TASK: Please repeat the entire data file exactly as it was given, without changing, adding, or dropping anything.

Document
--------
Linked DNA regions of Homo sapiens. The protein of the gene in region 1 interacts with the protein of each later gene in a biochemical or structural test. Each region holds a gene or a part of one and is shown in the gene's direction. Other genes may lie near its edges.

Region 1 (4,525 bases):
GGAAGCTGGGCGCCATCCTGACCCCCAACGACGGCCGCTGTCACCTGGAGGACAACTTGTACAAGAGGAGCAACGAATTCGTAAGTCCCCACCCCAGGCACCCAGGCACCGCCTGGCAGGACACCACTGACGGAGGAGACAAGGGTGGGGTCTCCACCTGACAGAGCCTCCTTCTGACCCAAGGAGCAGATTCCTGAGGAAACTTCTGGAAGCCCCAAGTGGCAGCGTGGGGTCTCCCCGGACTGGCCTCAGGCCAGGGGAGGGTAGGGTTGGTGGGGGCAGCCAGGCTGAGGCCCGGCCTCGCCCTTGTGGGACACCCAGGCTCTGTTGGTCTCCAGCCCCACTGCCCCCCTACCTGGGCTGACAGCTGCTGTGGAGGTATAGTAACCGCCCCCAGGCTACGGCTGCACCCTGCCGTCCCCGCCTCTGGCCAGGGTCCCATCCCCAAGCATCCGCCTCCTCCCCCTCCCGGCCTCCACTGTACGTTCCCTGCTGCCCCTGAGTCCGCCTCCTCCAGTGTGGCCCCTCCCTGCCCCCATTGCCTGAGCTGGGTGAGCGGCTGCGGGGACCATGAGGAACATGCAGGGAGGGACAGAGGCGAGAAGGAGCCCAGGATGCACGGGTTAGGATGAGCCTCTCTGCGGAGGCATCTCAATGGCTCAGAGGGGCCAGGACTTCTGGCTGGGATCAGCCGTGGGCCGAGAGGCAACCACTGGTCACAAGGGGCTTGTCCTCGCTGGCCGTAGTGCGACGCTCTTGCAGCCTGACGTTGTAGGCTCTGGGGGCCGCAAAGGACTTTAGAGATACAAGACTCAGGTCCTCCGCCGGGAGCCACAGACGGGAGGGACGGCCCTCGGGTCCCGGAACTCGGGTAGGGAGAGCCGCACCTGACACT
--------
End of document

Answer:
Linked DNA regions of Homo sapiens. The protein of the gene in region 1 interacts with the protein of each later gene in a biochemical or structural test. Each region holds a gene or a part of one and is shown in the gene's direction. Other genes may lie near its edges.

Region 1 (4,525 bases):
GGAAGCTGGGCGCCATCCTGACCCCCAACGACGGCCGCTGTCACCTGGAGGACAACTTGTACAAGAGGAGCAACGAATTCGTAAGTCCCCACCCCAGGCACCCAGGCACCGCCTGGCAGGACACCACTGACGGAGGAGACAAGGGTGGGGTCTCCACCTGACAGAGCCTCCTTCTGACCCAAGGAGCAGATTCCTGAGGAAACTTCTGGAAGCCCCAAGTGGCAGCGTGGGGTCTCCCCGGACTGGCCTCAGGCCAGGGGAGGGTAGGGTTGGTGGGGGCAGCCAGGCTGAGGCCCGGCCTCGCCCTTGTGGGACACCCAGGCTCTGTTGGTCTCCAGCCCCACTGCCCCCCTACCTGGGCTGACAGCTGCTGTGGAGGTATAGTAACCGCCCCCAGGCTACGGCTGCACCCTGCCGTCCCCGCCTCTGGCCAGGGTCCCATCCCCAAGCATCCGCCTCCTCCCCCTCCCGGCCTCCACTGTACGTTCCCTGCTGCCCCTGAGTCCGCCTCCTCCAGTGTGGCCCCTCCCTGCCCCCATTGCCTGAGCTGGGTGAGCGGCTGCGGGGACCATGAGGAACATGCAGGGAGGGACAGAGGCGAGAAGGAGCCCAGGATGCACGGGTTAGGATGAGCCTCTCTGCGGAGGCATCTCAATGGCTCAGAGGGGCCAGGACTTCTGGCTGGGATCAGCCGTGGGCCGAGAGGCAACCACTGGTCACAAGGGGCTTGTCCTCGCTGGCCGTAGTGCGACGCTCTTGCAGCCTGACGTTGTAGGCTCTGGGGGCCGCAAAGGACTTTAGAGATACAAGACTCAGGTCCTCCGCCGGGAGCCACAGACGGGAGGGACGGCCCTCGGGTCCCGGAACTCGGGTAGGGAGAGCCGCACCTGACACT